According to www.noordinary.co.nz
Ten years ago, did anyone predict the disruption that Uber and AirBnB would cause in the taxi and accommodation industries? Of course not. So what makes a pair of academics at the University of Sydney and someone with the same name as a man described by the Melbourne Age as “one of Australia’s worst conmen” think they can predict the future of franchising?
Professor Andrew Terry and Dr Cary Di Lernia work at the University of Sydney Business School. Prof Terry has substantial experience in franchising, particularly in relation to franchising development and regulation in Asia. He drafted Vietnam’s franchise laws. Earlier this year, he and Dr Di Lernier wrote an article entitle for the Wall Street Journal.
Maurice Roussety – it doesn’t sound like a common name. We wouldn’t have thought there would be two people with that name in Australia. But evidently there are. One was an accountant specializing in franchising who became infamous as one of the country’s most notorious conmen and was jailed in 2007 for a minimum of eight years non-parole. The other is currently studying franchising at Griffith University in Queensland under Professor Lorelle Frazer, who is well known to those in the New Zealand franchising sector.
Would you call this a franchise?
The second Maurice Roussety disagreed with what he called Terry’s and Di Lernia’s “fix-all solution to current and emerging franchising challenges” in an article entitled Would you call this a franchise?published by Griffith University’s Asia-Pacific Centre for Franchising Excellence.
“Imagine a setup that’s part franchise, and part not,” say Terry and Di Lernia. “Such as a quaint country inn that’s owned by a mom and pop and is full of memorabilia and other personal touches—but whose kitchen and cleaning staff were vetted and trained by a franchiser [sic] according to a corporate playbook.”
In other words, an individualistic one-off local business supported by a proven franchise-style system and infrastructure.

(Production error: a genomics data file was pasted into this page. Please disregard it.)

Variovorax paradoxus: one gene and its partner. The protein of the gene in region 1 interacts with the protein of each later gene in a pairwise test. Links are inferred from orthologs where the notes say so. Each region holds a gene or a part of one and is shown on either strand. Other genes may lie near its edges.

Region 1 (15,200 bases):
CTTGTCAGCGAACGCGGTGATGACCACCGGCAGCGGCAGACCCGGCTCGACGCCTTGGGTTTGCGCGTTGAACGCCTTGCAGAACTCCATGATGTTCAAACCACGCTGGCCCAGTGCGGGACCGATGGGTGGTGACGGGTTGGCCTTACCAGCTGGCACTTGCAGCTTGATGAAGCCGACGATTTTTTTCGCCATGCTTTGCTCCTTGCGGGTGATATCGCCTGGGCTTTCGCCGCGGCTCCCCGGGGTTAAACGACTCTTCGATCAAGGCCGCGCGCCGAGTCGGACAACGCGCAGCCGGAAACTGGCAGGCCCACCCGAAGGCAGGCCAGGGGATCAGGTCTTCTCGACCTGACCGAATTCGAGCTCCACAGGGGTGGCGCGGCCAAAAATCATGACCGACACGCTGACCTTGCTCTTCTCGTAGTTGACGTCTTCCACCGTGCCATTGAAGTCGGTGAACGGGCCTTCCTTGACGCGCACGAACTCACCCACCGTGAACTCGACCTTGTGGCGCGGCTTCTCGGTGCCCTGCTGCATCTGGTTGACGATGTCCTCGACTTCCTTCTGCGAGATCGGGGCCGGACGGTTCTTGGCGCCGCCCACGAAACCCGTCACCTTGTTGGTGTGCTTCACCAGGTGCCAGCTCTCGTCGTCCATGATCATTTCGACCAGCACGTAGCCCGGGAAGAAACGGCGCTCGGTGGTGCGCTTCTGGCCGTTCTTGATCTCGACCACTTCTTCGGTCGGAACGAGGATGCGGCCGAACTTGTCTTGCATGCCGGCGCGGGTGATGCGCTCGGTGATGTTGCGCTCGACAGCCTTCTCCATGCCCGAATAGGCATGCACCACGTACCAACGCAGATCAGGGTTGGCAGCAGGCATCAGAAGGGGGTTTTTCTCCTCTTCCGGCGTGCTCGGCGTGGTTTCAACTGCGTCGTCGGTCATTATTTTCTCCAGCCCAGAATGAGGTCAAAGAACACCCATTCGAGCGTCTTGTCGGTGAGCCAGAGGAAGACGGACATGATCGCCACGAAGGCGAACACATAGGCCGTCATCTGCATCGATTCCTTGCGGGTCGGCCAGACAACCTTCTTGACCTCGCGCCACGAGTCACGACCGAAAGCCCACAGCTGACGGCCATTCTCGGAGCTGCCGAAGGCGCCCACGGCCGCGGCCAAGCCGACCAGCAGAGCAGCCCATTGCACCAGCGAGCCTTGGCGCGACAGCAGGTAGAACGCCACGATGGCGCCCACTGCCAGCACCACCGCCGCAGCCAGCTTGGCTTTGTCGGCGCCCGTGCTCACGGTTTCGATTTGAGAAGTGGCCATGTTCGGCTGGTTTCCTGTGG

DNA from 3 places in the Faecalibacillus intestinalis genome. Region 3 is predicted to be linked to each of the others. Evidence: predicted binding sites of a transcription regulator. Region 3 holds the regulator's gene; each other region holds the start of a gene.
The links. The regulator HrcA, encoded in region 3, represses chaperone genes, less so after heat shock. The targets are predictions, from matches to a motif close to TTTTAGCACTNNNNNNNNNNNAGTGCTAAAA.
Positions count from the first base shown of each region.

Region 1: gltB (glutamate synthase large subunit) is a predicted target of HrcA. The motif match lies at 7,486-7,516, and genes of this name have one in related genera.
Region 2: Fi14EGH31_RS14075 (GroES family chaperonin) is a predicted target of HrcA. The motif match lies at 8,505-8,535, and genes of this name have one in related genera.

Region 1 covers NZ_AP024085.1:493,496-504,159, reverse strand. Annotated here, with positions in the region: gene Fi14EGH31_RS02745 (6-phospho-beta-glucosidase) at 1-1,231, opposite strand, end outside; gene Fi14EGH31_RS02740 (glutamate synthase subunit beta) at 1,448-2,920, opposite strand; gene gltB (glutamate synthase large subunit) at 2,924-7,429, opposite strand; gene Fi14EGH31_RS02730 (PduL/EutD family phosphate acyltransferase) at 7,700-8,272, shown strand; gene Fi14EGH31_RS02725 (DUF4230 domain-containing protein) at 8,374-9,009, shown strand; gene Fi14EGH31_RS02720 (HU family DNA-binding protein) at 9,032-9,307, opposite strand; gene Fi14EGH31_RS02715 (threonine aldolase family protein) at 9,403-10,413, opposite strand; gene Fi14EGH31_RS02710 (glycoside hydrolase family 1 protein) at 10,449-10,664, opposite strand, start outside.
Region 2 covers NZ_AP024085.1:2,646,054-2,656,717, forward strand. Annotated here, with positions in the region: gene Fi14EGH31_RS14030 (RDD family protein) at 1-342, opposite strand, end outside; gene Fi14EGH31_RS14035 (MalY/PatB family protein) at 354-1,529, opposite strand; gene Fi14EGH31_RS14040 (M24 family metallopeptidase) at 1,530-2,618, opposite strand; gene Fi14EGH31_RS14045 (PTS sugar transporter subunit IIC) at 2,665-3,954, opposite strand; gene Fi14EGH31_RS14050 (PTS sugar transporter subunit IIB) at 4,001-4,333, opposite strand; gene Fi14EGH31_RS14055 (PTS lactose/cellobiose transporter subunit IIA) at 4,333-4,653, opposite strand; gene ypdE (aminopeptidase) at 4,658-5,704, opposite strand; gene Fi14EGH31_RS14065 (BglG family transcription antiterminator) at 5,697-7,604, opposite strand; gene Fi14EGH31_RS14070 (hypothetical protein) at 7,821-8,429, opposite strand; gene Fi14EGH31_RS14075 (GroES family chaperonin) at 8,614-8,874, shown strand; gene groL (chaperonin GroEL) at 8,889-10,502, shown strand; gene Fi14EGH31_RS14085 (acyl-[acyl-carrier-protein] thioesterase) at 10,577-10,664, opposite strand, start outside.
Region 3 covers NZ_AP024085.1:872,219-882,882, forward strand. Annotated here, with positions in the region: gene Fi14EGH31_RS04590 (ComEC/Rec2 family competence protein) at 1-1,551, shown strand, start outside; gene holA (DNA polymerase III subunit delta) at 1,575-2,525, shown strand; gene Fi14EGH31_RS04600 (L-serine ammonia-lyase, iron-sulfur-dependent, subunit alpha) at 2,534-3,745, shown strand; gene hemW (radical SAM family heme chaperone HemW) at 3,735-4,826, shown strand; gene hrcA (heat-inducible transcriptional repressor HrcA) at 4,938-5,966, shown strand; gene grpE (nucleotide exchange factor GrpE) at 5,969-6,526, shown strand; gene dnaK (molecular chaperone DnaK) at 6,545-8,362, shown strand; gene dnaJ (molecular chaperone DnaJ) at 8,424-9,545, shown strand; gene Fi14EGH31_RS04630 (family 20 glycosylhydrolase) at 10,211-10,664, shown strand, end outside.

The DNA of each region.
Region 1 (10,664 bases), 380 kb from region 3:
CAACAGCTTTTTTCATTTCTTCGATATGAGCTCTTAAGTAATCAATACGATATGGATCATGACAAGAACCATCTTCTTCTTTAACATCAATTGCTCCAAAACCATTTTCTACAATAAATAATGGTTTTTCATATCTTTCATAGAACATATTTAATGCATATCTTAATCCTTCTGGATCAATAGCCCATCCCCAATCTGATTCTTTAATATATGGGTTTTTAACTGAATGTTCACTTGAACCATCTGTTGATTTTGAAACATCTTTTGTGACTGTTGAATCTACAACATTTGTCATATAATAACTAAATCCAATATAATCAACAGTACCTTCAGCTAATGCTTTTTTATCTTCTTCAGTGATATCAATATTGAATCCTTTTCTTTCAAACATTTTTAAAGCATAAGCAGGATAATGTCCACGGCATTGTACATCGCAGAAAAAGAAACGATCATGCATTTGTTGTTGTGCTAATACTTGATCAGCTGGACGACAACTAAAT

“It’s an idea we call quasi-franchising,” say Terry and Di Lernia. “Most service chains operate by replicating a template: The recognizable brand is out front, and a finely honed operation works in the back. What we propose is splitting those two.”
Wait just a minute, says Roussety’s article. Would you call this a franchise?
Well, no. And neither would Terry and Di Lernia. That’s why they called it a quasi-franchise. All they’re saying is that for aspiring business people who don’t want a “McDonaldised” business, their model offers front-end independence and individual flair while providing the back-end systems and support in which franchising excels.
The idea is not new.
Starbucks, that doyen of standardization, has been experimenting with “localised” one-off coffee shops with Starbucks systems but not branding, the only giveaway being a small sign in the front window: “Inspired by Starbucks”. Three or four years ago I came up with the idea of an “Unfranchise” where non-franchised business people could subscribe to different levels of back-end business systemisation, support and coaching according to their need. I still think the idea has merit, I simply haven’t had the time to do anything about it.
My point is that change and disruption is occurring across all industries – and franchising is no exception. Do we know what franchising will look like in five or even two years’ time? No, we don’t. But neither do we know what it won’t look like.
What we do need to be is open to and prepared for change. And not too quick to slam new concepts for not being consistent with our perception of franchising.